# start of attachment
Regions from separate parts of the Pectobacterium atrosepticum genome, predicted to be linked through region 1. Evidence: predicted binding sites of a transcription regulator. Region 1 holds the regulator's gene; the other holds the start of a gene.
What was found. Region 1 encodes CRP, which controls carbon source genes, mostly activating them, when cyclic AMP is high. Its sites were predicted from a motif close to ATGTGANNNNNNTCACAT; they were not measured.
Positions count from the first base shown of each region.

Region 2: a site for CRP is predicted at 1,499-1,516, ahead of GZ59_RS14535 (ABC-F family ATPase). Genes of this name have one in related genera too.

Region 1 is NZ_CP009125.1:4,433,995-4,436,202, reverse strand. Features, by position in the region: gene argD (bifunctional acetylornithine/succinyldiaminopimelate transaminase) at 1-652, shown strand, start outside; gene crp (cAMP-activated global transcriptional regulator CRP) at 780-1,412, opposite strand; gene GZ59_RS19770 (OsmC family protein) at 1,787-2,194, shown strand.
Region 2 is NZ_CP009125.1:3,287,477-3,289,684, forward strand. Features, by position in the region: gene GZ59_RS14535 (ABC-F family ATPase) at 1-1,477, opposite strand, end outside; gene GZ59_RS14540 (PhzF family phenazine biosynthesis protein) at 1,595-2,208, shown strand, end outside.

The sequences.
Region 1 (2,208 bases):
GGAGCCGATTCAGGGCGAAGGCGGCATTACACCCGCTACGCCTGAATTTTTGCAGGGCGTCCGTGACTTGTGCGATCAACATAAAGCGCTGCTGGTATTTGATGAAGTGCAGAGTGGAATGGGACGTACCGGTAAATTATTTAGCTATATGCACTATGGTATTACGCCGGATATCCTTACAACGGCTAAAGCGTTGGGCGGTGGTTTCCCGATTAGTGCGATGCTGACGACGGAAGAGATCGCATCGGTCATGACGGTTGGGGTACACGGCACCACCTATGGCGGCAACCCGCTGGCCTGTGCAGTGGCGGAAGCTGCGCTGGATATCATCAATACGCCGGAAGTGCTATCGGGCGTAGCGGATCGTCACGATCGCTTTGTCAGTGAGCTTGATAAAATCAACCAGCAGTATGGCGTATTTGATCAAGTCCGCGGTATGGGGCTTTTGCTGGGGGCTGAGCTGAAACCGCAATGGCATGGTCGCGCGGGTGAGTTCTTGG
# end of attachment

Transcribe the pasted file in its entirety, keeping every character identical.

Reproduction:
Regions from separate parts of the Pectobacterium atrosepticum genome, predicted to be linked through region 1. Evidence: predicted binding sites of a transcription regulator. Region 1 holds the regulator's gene; the other holds the start of a gene.
What was found. Region 1 encodes CRP, which controls carbon source genes, mostly activating them, when cyclic AMP is high. Its sites were predicted from a motif close to ATGTGANNNNNNTCACAT; they were not measured.
Positions count from the first base shown of each region.

Region 2: a site for CRP is predicted at 1,499-1,516, ahead of GZ59_RS14535 (ABC-F family ATPase). Genes of this name have one in related genera too.

Region 1 is NZ_CP009125.1:4,433,995-4,436,202, reverse strand. Features, by position in the region: gene argD (bifunctional acetylornithine/succinyldiaminopimelate transaminase) at 1-652, shown strand, start outside; gene crp (cAMP-activated global transcriptional regulator CRP) at 780-1,412, opposite strand; gene GZ59_RS19770 (OsmC family protein) at 1,787-2,194, shown strand.
Region 2 is NZ_CP009125.1:3,287,477-3,289,684, forward strand. Features, by position in the region: gene GZ59_RS14535 (ABC-F family ATPase) at 1-1,477, opposite strand, end outside; gene GZ59_RS14540 (PhzF family phenazine biosynthesis protein) at 1,595-2,208, shown strand, end outside.

The sequences.
Region 1 (2,208 bases):
GGAGCCGATTCAGGGCGAAGGCGGCATTACACCCGCTACGCCTGAATTTTTGCAGGGCGTCCGTGACTTGTGCGATCAACATAAAGCGCTGCTGGTATTTGATGAAGTGCAGAGTGGAATGGGACGTACCGGTAAATTATTTAGCTATATGCACTATGGTATTACGCCGGATATCCTTACAACGGCTAAAGCGTTGGGCGGTGGTTTCCCGATTAGTGCGATGCTGACGACGGAAGAGATCGCATCGGTCATGACGGTTGGGGTACACGGCACCACCTATGGCGGCAACCCGCTGGCCTGTGCAGTGGCGGAAGCTGCGCTGGATATCATCAATACGCCGGAAGTGCTATCGGGCGTAGCGGATCGTCACGATCGCTTTGTCAGTGAGCTTGATAAAATCAACCAGCAGTATGGCGTATTTGATCAAGTCCGCGGTATGGGGCTTTTGCTGGGGGCTGAGCTGAAACCGCAATGGCATGGTCGCGCGGGTGAGTTCTTGG